In the Democratic field there was Hillary Clinton, who was the presumed nominee, despite there being other candidates. However, just as Trump presented a change(shift) to the Republican Party, for the Democrats there was the independent senator from Vermont, Bernie Sanders. Bernie was the antithesis to Hillary in many ways. Like Trump (though arriving at a very different, let’s say end result), Bernie tapped into a burgeoning (growing) populism and broad discontent in America; he represented the outsider, the grassroots movement whereas Hillary was seen as the embodiment of the political elite, the status quo. It was, then, against this backdrop that I came on the FPR; it was an exciting time!
One of the most memorable moments was in the spring of 2016, at a lecture at Fordham Law, I interviewed Dr. Cornel West – a reputable American philosopher and then Bernie Sanders surrogate. It was the first interview I conducted and to do so with such a high-profile figure was an honor.
I was a content editor until December 2016, when I was selected by the executive board to become the new editor-in-chief. It was a great privilege, as the FPR was not just a platform, a magazine, it stood at the fulcrum of political activity on campus. As editor-in-chief I oversaw the direction of the publication and oversaw the publication of our biannual print edition, which required a lot of work, of course, but we had an incredibly talented and dedicated team – that makes all the difference. I really loved this work because it allowed students to share their opinion, to have a voice. It was also a catalyst for debate and discussion on campus – there were many instances when students would debate online or perhaps at the cafe over a recent article (there were also moments when I received emails expressing, let's say, their “spirited” disagreement with an article). That's the beauty of having an unbiased platform, though; it allows for debate and the exchange of ideas – we need more of that now, especially in the current climate where free speech is no longer regarded as a given and there are some who want to silence dissenting opinions.
Gordon: When did you attend Luiss Guido Carli University, what degree did you earn, what was your favorite course, and why was it your favorite?
Matthew: So after a year of working in NYC, traveling, and coming back to Connecticut (right before the pandemic), I decided to apply to LUISS. I started my Master’s program there in August 2020. The decision to attend LUISS was twofold. First, and perhaps most importantly, I knew I wanted to come back to Italy. After the year I spent in Florence and having spent much time here on holiday (having a network of friends and family), I knew I wanted to come back to Italy; here, I feel truly at home. The second reason for selecting LUISS was the rigor and reputation of its political science program – as of this year it was recognized as the number one school in Italy and number 2 in the EU for political science – a source of great pride for all us alumni and current students. Having a background in history prepared me for the study of International relations; understanding change over time, the historical context of conflict and political systems is fundamentally for understanding contemporary situations and, in turn, allows us to prepare for the future.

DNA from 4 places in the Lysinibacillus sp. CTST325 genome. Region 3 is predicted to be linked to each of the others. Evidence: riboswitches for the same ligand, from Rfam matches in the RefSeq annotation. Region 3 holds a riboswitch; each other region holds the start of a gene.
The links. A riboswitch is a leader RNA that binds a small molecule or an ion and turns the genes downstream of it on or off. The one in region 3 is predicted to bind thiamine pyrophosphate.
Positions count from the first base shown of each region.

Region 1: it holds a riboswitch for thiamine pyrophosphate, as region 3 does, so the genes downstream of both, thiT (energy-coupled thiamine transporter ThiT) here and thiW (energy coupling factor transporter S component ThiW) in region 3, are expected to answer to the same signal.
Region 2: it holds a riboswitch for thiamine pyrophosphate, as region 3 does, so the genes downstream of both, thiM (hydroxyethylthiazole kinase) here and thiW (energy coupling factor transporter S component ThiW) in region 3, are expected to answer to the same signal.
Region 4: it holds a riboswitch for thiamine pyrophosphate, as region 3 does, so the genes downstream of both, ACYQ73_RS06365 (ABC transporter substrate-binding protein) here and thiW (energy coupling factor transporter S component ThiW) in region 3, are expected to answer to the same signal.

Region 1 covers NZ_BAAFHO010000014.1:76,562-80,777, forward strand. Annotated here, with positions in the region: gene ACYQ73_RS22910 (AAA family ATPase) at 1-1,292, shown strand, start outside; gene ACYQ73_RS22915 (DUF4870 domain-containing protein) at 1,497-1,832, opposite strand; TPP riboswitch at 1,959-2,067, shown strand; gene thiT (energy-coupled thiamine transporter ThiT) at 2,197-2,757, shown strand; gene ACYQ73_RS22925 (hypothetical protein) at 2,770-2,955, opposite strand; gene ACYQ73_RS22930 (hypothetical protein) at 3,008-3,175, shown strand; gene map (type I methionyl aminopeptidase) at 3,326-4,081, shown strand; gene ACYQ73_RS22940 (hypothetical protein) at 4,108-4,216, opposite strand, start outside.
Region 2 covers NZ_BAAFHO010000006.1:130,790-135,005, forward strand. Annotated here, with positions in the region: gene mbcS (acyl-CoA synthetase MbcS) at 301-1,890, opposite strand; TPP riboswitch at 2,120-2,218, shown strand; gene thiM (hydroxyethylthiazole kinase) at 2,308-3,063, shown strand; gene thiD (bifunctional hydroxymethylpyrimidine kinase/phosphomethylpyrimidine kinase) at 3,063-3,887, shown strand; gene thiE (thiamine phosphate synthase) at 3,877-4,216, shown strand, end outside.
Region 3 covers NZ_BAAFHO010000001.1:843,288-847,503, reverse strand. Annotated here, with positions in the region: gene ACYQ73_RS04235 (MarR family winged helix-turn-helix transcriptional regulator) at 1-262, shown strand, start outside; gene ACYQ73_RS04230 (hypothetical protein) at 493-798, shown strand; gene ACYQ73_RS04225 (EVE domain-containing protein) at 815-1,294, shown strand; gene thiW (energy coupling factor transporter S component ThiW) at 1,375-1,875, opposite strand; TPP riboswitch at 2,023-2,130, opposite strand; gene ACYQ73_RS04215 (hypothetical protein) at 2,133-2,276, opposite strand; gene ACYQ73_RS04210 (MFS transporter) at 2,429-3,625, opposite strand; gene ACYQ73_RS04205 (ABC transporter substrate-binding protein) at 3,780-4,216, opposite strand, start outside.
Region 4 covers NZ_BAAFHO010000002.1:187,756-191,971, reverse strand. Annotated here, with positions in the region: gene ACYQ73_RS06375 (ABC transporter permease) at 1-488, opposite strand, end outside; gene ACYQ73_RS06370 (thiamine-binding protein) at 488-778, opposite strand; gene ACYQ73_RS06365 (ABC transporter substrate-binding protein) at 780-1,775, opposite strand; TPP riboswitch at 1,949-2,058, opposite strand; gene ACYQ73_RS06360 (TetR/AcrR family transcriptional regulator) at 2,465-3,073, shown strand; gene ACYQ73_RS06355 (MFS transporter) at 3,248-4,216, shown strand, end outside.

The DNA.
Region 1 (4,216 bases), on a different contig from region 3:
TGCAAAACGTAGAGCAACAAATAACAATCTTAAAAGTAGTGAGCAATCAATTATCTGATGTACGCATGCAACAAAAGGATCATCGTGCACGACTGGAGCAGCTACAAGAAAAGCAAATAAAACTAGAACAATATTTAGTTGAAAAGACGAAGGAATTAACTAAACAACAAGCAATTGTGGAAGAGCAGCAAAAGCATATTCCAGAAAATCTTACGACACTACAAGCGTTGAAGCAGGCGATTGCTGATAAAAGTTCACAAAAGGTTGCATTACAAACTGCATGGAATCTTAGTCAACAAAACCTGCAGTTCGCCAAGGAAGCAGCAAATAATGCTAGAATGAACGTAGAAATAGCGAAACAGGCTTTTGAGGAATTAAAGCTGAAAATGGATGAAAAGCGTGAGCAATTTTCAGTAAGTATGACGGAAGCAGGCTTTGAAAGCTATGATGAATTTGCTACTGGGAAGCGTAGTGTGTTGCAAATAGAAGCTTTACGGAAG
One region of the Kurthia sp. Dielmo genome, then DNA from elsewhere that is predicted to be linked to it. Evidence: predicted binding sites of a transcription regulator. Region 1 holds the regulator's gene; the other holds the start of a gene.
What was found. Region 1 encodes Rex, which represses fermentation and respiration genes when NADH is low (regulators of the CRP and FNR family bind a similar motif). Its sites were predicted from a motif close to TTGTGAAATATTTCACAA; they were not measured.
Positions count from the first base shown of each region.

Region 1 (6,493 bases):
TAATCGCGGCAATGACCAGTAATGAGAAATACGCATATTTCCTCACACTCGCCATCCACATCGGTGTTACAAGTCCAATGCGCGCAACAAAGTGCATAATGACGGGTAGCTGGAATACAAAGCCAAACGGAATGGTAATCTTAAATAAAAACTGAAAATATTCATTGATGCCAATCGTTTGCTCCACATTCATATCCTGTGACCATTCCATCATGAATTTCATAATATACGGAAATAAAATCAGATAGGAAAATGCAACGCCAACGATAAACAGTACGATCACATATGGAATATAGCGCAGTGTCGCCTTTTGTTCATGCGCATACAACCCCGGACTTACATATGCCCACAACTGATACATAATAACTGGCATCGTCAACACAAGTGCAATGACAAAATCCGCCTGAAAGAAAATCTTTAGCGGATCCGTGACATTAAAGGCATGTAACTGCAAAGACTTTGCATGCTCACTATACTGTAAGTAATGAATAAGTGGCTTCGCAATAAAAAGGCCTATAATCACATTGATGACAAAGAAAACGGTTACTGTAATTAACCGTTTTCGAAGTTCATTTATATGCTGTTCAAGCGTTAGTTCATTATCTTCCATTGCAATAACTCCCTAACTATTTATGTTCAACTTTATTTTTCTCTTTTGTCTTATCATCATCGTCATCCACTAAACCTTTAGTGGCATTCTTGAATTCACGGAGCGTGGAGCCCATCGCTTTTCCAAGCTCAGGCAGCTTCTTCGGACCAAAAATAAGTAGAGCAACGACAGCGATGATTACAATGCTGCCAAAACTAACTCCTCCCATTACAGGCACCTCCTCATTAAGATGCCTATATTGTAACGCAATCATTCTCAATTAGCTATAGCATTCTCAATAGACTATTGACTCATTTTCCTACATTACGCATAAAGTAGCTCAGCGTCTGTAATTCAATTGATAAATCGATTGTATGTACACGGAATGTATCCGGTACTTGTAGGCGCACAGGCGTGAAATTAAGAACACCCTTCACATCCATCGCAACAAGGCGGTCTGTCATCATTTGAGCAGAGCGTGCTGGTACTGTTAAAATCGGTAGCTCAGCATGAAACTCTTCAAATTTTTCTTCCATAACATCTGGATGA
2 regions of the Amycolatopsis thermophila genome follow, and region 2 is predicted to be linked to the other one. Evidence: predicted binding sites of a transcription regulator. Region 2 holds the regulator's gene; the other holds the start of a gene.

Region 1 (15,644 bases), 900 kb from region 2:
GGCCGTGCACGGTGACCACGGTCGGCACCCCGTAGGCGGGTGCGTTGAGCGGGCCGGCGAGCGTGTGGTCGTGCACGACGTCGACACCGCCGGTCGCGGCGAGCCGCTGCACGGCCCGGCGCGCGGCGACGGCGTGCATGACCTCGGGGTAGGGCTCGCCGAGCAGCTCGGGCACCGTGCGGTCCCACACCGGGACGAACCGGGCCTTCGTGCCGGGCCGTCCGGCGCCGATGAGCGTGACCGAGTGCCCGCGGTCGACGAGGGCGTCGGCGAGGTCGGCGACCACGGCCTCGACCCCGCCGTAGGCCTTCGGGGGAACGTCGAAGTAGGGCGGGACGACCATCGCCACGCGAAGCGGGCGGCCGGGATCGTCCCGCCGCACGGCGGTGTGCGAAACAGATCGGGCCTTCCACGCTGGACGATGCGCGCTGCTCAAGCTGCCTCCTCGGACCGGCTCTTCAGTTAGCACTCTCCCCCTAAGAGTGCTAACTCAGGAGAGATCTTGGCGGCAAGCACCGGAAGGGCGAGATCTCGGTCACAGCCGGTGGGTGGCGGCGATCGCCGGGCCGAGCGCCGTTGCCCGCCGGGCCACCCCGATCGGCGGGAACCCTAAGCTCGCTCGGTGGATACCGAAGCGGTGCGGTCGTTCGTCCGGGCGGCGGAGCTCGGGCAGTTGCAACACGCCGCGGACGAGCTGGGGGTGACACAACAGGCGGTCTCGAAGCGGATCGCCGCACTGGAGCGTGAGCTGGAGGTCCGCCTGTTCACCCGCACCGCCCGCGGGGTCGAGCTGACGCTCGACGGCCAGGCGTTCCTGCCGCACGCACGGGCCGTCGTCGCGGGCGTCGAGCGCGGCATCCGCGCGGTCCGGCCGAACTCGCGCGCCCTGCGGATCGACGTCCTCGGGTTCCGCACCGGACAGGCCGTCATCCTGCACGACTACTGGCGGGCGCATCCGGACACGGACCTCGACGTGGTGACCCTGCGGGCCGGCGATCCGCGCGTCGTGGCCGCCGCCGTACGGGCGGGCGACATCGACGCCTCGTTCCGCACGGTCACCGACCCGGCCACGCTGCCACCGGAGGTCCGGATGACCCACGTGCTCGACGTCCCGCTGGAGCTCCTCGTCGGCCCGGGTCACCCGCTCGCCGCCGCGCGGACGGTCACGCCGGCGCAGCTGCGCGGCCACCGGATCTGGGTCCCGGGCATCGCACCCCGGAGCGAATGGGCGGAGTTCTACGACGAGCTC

The coursework was very intense (and we had many incredible professors), but it definitely gave us a solid foundation (both in a theoretical and practical sense). By far, my favorite course was Chinese Studies, taught by Professor Silvia Menegazzi. I’ve been fascinated by China for some time, as a culture, a geographic unit, a political force, and as a concept. Afterall the name China is a Western construction, the Chinese use the word 中国 Zhongguo, or Middle Kingdom and that reflects how they view themselves and their place in the world. This course provided an overview, lets say, of the Chinese character; it spoke about the construction of Chinese identity (from a historical perspective), but it primarily focused on contemporary China – the building of the One Belt, One Road initiative, the changes happening in modern China under Xi Jinping. The work done in this course helped me better understand what motivates the CCP and Xi. This notion of National Rejuvenation and the process of Sinicization are fundamental to understanding modern China.